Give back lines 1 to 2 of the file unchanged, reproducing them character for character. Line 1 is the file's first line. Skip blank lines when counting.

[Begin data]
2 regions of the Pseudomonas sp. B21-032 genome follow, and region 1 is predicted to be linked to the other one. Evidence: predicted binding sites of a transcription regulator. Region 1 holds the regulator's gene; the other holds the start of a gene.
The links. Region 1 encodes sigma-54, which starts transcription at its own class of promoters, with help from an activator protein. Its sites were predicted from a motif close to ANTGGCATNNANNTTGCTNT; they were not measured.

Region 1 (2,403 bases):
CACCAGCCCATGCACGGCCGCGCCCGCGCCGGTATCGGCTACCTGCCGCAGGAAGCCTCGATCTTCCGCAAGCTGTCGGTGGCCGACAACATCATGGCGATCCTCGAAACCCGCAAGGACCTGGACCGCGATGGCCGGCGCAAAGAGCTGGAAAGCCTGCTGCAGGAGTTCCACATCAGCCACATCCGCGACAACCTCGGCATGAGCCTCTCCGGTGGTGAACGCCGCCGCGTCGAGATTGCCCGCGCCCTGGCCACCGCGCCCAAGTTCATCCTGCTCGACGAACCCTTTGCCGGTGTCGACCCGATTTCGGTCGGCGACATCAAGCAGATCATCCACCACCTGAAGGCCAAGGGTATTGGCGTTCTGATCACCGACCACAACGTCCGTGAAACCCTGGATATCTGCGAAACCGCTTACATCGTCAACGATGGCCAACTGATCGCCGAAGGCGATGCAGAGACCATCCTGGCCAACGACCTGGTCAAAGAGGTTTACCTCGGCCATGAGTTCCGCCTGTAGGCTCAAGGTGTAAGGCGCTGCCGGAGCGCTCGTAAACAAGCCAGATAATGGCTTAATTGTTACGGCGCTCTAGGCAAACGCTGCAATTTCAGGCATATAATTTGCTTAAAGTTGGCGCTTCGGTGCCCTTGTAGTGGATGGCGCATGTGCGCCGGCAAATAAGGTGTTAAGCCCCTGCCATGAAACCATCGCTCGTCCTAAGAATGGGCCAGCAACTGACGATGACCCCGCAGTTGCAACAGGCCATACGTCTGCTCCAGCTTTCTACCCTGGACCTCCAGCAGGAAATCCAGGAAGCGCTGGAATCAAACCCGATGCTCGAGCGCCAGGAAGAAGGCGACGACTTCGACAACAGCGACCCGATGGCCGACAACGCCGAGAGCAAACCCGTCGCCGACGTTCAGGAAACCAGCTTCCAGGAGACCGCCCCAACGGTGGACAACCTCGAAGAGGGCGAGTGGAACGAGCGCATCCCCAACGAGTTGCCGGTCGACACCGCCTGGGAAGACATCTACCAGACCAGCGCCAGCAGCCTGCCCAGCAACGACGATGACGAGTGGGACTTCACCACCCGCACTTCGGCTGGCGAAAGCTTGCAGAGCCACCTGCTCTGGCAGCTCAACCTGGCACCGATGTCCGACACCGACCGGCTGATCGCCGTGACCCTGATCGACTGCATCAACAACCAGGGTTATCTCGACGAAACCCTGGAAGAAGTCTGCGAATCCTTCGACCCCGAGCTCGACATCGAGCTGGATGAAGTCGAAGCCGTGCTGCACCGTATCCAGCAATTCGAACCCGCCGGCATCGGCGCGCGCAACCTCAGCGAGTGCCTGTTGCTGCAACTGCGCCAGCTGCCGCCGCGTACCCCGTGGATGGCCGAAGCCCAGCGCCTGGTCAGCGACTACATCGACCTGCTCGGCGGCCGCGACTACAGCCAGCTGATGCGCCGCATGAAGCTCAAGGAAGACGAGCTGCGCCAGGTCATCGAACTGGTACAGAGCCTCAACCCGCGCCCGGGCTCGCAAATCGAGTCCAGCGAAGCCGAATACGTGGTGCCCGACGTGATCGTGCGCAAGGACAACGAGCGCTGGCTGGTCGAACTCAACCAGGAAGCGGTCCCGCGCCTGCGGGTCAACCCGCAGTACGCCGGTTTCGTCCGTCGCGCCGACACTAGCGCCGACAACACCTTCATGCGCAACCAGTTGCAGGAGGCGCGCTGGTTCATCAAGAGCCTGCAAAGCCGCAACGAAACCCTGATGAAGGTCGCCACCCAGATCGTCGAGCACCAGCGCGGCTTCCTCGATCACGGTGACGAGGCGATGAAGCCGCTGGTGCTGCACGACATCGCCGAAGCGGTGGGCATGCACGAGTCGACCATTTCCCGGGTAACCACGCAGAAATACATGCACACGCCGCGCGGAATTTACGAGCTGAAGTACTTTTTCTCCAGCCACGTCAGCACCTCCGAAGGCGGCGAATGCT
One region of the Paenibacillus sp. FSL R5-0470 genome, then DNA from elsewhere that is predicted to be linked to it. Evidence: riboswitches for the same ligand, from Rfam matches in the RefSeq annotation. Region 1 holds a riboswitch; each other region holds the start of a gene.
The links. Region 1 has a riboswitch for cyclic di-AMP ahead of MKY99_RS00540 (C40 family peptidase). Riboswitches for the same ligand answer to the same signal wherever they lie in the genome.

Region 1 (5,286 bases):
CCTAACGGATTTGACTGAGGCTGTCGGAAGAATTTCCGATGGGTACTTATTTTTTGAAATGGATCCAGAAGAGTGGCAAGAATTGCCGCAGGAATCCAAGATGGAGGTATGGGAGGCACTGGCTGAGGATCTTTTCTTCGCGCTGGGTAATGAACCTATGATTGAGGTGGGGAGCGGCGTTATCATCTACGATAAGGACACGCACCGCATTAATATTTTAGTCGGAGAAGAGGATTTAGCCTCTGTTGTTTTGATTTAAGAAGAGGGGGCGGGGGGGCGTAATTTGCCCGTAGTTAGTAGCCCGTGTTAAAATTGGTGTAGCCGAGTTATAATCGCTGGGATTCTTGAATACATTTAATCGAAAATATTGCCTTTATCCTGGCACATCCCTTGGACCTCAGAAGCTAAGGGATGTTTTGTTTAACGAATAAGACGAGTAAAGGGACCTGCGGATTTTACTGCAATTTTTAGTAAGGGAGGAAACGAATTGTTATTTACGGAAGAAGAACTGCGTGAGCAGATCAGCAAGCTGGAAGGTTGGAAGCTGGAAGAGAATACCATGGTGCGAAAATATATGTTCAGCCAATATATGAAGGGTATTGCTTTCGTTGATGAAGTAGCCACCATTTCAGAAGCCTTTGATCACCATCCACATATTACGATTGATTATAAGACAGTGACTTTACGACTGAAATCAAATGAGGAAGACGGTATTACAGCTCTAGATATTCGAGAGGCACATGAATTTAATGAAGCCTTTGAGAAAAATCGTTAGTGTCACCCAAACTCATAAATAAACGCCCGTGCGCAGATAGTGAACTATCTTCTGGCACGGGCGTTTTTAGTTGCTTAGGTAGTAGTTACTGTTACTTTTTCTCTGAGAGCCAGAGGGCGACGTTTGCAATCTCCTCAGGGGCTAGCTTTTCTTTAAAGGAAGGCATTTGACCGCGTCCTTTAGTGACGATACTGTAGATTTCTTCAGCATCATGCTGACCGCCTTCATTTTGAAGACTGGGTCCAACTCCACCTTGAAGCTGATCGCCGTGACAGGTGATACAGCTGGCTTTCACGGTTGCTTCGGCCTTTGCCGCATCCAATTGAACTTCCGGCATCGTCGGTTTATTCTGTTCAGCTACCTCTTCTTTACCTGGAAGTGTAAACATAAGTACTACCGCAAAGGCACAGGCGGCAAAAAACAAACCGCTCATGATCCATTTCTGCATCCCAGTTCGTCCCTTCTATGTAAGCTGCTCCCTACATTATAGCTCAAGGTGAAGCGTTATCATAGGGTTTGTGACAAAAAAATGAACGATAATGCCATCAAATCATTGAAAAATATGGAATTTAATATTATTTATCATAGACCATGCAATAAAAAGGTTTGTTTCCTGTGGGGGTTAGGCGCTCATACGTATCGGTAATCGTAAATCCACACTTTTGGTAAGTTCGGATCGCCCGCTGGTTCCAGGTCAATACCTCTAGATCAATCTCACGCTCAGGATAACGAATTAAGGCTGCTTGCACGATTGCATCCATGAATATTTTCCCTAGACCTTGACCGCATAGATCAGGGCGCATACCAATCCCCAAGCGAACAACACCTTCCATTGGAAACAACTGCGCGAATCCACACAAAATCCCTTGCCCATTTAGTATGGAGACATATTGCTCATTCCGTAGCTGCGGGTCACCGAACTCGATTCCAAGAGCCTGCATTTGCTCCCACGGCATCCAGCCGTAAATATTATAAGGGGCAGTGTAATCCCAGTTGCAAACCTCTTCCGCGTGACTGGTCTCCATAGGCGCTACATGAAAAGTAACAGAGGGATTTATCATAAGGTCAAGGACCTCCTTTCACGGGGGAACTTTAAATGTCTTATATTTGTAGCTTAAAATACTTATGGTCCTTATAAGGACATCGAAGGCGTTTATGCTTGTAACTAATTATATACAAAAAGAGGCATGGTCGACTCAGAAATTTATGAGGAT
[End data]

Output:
2 regions of the Pseudomonas sp. B21-032 genome follow, and region 1 is predicted to be linked to the other one. Evidence: predicted binding sites of a transcription regulator. Region 1 holds the regulator's gene; the other holds the start of a gene.
The links. Region 1 encodes sigma-54, which starts transcription at its own class of promoters, with help from an activator protein. Its sites were predicted from a motif close to ANTGGCATNNANNTTGCTNT; they were not measured.